If Jobs were a device instead of a movie, it would be an eight track player. Maybe a Donkey Kong game. Anything but the sort of sleek toy its subject pulled out of his hat with astonishing regularity for a time making the future not just more connected but more fun.
It’s frustratingly first generation, based on the design used in decades of great man films and as disappointing as you probably expect only not for the reason you probably expect: Ashton Kutcher isn’t the reason Jobs mostly fails; he’s the reason it ever works at all.
His portrayal of the Apple co-founder and conflicted digital messiah is a rock solid piece of acting and pretty much the only thing likely to keep you from mentally logging out. The hacks responsible for this travesty, rather, are first time screenwriter Matt Whiteley and hack writer-turned hack director Joshua Michael Stern (Neverwas).
Bugaboo number one: its creators promise in their marketing to tell, as IMDb puts it, “The story of Steve Jobs’ ascension from college dropout into one of the most revered creative entrepreneurs of the 20th century.” They don’t. That’s the story told in Walter Isaacson’s biography and the story moviegoers doubtlessly will expect but, oddly, it’s not the story Stern tells.
Set in 2001, the opening scene offers false hope. Kutcher lopes into a company auditorium attired in his character’s signature black turtleneck and jeans. He holds up the very first iPod, stuns his audience by announcing it “can put a thousand songs in your pocket” and smiles beatifically as he’s given a standing ovation. That’s the last we’ll see of the latter day Steve.
The filmmakers hit rewind and suddenly we find ourselves in 1971 and the company of Jobs 1.0, a hippy with a gift for talking people into things and a friend named Steve Wozniak (Josh Gad) he talks into letting him market the prehistoric version of a personal computer he’s jerryrigged.
The film’s hazy on just what people did with these things before the internet but Jobs manages to sell enough of them to attract an investor (Dermot Mulroney) and the company grows from a few geeks in a garage to a global competitor as fast as its leader can steal trade secrets from Xerox (a fact of history that fails to make the final cut).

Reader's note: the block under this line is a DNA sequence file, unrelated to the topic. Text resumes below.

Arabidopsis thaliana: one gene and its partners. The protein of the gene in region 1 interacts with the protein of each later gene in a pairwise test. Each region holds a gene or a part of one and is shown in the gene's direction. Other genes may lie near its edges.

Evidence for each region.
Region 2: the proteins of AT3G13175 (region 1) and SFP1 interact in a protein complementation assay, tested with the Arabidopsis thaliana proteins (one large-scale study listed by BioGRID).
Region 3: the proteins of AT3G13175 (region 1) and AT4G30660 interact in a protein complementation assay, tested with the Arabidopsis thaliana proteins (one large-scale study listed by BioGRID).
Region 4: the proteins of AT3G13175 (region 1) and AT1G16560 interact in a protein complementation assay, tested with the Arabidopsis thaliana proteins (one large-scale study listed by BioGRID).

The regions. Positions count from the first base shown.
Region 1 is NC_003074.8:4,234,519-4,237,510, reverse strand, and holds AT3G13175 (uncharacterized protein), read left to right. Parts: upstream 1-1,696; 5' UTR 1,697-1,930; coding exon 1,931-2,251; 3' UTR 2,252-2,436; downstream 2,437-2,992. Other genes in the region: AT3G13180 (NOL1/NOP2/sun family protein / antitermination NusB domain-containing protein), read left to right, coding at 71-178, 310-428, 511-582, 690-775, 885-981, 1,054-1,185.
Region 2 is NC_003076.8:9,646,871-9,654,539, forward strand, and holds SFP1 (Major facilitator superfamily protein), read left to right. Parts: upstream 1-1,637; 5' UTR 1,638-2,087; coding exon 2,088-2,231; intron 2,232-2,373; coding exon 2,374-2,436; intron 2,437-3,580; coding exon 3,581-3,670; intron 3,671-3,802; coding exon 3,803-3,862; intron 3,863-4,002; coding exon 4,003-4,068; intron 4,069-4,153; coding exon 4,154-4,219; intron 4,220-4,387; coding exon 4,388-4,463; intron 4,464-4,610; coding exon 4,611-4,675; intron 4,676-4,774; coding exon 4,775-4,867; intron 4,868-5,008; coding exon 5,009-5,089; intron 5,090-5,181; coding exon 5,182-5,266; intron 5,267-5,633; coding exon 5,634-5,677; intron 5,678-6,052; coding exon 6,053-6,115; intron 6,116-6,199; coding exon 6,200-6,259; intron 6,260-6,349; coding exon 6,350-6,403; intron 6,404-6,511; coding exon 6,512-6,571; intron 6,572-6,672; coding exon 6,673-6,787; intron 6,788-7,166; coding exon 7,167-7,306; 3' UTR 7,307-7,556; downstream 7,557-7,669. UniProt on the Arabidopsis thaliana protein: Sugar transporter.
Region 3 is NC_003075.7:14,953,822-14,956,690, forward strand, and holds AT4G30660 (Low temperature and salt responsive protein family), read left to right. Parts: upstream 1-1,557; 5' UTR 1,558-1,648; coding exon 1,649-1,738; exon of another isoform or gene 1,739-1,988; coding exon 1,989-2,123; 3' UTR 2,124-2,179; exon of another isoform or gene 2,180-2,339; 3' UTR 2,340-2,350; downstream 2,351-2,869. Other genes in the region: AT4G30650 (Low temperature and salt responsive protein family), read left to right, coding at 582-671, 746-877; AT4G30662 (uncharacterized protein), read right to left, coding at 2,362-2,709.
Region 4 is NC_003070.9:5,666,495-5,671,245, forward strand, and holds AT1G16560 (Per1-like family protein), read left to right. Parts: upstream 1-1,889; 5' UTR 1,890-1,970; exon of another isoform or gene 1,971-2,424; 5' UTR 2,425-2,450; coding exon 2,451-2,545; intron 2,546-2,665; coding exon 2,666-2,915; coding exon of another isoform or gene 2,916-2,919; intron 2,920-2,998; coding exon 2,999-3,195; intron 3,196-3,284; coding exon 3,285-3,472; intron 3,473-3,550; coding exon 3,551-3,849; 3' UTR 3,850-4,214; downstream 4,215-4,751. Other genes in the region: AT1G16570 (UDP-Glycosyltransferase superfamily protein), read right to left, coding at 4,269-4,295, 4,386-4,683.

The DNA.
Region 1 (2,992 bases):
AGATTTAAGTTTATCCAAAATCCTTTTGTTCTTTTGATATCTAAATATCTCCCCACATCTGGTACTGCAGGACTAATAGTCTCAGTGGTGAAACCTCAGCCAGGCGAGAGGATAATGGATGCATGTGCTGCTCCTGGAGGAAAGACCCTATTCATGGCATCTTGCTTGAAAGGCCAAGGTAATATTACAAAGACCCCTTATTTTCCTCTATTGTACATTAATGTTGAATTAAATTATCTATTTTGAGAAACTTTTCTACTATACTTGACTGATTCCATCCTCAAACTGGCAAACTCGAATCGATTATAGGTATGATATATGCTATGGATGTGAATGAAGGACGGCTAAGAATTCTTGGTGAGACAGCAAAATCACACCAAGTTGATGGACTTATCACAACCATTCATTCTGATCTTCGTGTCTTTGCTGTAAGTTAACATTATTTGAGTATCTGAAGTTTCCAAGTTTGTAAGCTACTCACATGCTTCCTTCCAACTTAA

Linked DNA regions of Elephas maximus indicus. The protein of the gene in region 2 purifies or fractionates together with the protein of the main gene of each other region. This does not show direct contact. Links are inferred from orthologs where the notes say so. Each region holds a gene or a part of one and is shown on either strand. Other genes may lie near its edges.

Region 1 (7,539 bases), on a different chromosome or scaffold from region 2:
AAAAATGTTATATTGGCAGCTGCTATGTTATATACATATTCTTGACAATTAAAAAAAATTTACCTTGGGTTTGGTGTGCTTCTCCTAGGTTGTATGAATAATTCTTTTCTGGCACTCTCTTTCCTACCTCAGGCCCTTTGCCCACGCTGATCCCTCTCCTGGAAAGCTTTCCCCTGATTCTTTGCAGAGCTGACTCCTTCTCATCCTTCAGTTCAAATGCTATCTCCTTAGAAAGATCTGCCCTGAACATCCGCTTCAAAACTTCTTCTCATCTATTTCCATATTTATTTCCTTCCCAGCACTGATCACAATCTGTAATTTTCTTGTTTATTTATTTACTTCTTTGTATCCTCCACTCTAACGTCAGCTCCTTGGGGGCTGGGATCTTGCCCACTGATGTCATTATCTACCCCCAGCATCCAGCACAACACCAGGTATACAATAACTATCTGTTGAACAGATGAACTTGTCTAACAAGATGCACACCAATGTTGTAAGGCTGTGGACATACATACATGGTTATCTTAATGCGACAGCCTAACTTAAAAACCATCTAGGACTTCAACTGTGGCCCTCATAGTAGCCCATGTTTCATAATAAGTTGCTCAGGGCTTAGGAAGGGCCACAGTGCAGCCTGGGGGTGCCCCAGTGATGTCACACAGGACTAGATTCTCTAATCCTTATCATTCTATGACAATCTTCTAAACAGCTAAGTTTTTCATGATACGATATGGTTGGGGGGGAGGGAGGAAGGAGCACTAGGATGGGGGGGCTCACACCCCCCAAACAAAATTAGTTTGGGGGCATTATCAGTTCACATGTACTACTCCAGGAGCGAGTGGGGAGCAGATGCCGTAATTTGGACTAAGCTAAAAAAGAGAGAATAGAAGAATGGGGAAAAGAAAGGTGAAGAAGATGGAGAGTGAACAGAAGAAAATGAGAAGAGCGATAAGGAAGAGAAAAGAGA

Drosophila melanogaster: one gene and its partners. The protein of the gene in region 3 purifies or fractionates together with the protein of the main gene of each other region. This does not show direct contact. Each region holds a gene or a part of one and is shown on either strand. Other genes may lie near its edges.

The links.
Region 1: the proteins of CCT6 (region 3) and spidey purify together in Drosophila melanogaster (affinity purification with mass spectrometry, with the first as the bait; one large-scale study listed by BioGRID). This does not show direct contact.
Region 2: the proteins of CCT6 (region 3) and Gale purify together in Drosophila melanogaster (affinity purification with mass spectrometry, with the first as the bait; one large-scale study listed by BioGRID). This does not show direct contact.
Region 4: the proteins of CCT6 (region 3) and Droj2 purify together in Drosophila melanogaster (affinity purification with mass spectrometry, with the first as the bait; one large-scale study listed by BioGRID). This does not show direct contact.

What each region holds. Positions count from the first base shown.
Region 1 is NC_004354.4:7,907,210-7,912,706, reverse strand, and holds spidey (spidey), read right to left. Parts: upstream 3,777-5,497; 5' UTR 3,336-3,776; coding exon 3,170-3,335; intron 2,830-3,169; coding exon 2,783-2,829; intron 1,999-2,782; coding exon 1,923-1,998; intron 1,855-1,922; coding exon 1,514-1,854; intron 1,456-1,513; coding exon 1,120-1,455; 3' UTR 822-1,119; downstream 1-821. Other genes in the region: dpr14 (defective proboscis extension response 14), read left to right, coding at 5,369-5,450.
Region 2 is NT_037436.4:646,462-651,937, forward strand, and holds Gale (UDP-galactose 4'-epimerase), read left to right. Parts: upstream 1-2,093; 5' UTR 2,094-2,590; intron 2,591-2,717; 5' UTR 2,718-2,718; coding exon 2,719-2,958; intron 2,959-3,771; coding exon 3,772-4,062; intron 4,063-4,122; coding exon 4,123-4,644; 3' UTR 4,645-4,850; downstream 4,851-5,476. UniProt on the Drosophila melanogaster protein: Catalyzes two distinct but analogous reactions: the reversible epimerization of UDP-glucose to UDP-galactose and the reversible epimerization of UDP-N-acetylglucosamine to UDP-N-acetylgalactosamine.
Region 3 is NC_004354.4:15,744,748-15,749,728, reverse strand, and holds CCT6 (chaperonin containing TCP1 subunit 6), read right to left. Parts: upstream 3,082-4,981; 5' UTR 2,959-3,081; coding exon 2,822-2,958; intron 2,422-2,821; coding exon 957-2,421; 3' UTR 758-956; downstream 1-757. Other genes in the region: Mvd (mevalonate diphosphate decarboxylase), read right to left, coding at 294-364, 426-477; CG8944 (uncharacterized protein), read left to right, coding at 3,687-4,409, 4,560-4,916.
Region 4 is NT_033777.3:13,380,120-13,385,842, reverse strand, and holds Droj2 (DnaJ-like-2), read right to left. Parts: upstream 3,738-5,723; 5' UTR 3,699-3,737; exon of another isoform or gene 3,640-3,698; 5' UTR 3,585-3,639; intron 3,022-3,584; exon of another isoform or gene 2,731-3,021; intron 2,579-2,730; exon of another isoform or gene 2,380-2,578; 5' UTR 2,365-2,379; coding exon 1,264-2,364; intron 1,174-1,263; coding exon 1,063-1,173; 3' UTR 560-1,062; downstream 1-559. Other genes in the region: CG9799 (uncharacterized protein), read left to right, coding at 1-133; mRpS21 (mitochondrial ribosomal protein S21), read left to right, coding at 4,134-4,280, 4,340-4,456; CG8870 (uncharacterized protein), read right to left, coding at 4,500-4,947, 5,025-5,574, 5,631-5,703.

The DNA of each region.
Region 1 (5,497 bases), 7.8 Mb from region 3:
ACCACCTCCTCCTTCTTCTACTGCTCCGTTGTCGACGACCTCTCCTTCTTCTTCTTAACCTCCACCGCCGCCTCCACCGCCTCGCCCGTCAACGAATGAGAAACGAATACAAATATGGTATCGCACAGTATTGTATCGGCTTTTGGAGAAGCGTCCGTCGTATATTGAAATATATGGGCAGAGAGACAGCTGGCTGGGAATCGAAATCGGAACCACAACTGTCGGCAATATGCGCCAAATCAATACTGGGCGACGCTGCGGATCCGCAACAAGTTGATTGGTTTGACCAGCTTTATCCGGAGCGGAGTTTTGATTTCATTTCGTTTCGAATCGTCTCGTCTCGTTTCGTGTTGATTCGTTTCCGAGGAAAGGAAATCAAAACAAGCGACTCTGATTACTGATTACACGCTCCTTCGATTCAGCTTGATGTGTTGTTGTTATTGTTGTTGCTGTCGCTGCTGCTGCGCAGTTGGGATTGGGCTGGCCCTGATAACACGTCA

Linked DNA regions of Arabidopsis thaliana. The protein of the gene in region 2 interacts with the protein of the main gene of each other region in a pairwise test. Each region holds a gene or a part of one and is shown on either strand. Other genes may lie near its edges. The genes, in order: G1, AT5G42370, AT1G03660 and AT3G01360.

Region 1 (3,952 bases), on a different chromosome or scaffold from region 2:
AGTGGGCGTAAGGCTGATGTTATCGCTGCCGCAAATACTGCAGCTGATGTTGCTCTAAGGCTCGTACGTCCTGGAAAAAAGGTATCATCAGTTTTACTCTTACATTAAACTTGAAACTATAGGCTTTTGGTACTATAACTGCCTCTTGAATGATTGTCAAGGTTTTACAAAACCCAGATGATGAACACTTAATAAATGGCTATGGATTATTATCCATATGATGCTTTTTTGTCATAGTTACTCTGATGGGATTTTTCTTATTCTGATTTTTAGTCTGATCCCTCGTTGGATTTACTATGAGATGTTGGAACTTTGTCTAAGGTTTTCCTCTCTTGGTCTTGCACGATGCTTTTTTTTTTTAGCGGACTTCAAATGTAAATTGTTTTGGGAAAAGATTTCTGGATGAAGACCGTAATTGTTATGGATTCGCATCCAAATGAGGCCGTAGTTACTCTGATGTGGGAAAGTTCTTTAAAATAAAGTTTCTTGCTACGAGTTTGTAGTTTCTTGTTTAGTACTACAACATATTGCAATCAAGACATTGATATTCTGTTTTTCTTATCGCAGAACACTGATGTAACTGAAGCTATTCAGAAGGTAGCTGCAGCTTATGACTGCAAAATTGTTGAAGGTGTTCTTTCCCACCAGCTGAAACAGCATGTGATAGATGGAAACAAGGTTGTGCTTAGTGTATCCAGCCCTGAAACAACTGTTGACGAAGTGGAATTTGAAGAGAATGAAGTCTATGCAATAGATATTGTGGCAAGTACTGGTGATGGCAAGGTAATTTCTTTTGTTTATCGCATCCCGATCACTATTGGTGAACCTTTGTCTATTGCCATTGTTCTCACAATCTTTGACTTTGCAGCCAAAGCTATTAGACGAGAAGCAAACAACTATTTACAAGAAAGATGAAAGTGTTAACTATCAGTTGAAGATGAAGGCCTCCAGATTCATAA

Stern dutifully chronicles his subject’s rise and fall between 1971 and 1985 when his board of directors directed him to the door. He gives us scenes of the uncompromising visionary throwing fits, bullying, ignoring budgets, cheating friends and generally refusing to compromise but zero insight into his interior life, how he dreamed up gadget after gadget that changed the way we live.
I checked my watch. “Two hours in and we’re only this far?” I wondered. “How’re we ever going to cover the whole thing?” For some bizarre reason, Stern doesn’t. In fact, he leaves out what many would consider the most interesting part of Steve Jobs’ story-everything he did after he took Apple back.
That’s like stopping the Beatles story when they take their bows on the Ed Sullivan Show. What the film does show us is accurate enough if marred by cornball touches and too many loose ends (a feud with Bill Gates goes nowhere. The subject of the daughter Jobs abandoned is abandoned just as inexplicably.)
The picture’s most significant problem though is simply that it’s pointlessly truncated. It’s the truth just not the whole truth. Stern and Whiteley’s is a story about big business when it should’ve been a story about big ideas.